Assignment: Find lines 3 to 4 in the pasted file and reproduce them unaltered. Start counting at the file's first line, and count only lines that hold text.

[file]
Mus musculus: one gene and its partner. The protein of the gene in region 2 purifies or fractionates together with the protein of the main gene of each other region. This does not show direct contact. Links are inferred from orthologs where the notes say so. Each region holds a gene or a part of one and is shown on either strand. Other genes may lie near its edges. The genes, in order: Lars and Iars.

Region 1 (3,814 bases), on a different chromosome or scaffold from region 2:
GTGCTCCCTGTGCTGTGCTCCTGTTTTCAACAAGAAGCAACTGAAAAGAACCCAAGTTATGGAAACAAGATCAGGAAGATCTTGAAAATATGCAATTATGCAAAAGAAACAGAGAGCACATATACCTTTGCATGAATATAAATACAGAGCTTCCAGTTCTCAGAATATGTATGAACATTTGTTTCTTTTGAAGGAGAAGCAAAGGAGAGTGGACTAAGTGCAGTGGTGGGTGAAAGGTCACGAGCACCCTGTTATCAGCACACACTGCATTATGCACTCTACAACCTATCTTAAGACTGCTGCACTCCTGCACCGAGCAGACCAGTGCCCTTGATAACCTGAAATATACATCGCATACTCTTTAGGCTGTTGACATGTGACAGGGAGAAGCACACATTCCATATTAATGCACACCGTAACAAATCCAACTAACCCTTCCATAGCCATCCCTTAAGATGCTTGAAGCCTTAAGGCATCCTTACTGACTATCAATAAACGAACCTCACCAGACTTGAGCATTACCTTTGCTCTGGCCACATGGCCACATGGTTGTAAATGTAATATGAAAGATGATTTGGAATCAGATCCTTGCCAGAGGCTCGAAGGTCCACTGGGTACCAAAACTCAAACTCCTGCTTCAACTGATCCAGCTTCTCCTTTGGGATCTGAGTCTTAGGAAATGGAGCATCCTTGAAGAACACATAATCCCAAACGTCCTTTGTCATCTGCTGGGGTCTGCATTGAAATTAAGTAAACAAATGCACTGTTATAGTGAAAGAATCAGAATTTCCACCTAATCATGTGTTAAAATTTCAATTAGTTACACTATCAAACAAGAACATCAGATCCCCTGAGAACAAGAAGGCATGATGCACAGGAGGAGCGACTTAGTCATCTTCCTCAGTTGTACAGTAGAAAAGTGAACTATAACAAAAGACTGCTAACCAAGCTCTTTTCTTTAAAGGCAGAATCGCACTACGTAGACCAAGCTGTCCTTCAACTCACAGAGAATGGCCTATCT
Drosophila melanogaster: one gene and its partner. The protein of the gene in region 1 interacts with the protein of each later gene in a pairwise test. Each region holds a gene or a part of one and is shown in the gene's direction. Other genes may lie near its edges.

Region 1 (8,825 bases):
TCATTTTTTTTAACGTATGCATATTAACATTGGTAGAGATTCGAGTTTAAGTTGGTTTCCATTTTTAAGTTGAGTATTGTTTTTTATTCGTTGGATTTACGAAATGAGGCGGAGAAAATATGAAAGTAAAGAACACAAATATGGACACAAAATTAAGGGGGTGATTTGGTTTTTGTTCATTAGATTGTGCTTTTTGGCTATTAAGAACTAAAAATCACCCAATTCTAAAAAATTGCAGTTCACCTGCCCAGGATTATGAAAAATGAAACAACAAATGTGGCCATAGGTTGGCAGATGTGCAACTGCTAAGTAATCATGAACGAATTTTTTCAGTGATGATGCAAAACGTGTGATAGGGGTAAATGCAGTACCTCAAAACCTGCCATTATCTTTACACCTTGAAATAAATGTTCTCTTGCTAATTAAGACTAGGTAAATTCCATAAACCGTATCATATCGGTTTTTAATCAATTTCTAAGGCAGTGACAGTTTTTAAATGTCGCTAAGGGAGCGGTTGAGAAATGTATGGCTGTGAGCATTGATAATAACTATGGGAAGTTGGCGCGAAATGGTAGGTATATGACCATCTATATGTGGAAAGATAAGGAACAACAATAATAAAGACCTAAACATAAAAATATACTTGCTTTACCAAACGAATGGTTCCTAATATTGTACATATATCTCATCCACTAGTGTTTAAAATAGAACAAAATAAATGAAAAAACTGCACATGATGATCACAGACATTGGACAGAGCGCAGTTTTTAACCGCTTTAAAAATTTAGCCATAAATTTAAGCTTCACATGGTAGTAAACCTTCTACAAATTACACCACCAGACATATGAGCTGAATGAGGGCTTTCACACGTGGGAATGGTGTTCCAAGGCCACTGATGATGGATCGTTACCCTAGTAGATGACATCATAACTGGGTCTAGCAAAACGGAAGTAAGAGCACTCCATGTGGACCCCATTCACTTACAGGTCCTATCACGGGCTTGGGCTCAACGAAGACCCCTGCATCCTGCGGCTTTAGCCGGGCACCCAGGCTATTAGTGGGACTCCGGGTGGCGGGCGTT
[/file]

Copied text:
GTGCTCCCTGTGCTGTGCTCCTGTTTTCAACAAGAAGCAACTGAAAAGAACCCAAGTTATGGAAACAAGATCAGGAAGATCTTGAAAATATGCAATTATGCAAAAGAAACAGAGAGCACATATACCTTTGCATGAATATAAATACAGAGCTTCCAGTTCTCAGAATATGTATGAACATTTGTTTCTTTTGAAGGAGAAGCAAAGGAGAGTGGACTAAGTGCAGTGGTGGGTGAAAGGTCACGAGCACCCTGTTATCAGCACACACTGCATTATGCACTCTACAACCTATCTTAAGACTGCTGCACTCCTGCACCGAGCAGACCAGTGCCCTTGATAACCTGAAATATACATCGCATACTCTTTAGGCTGTTGACATGTGACAGGGAGAAGCACACATTCCATATTAATGCACACCGTAACAAATCCAACTAACCCTTCCATAGCCATCCCTTAAGATGCTTGAAGCCTTAAGGCATCCTTACTGACTATCAATAAACGAACCTCACCAGACTTGAGCATTACCTTTGCTCTGGCCACATGGCCACATGGTTGTAAATGTAATATGAAAGATGATTTGGAATCAGATCCTTGCCAGAGGCTCGAAGGTCCACTGGGTACCAAAACTCAAACTCCTGCTTCAACTGATCCAGCTTCTCCTTTGGGATCTGAGTCTTAGGAAATGGAGCATCCTTGAAGAACACATAATCCCAAACGTCCTTTGTCATCTGCTGGGGTCTGCATTGAAATTAAGTAAACAAATGCACTGTTATAGTGAAAGAATCAGAATTTCCACCTAATCATGTGTTAAAATTTCAATTAGTTACACTATCAAACAAGAACATCAGATCCCCTGAGAACAAGAAGGCATGATGCACAGGAGGAGCGACTTAGTCATCTTCCTCAGTTGTACAGTAGAAAAGTGAACTATAACAAAAGACTGCTAACCAAGCTCTTTTCTTTAAAGGCAGAATCGCACTACGTAGACCAAGCTGTCCTTCAACTCACAGAGAATGGCCTATCT
Drosophila melanogaster: one gene and its partner. The protein of the gene in region 1 interacts with the protein of each later gene in a pairwise test. Each region holds a gene or a part of one and is shown in the gene's direction. Other genes may lie near its edges.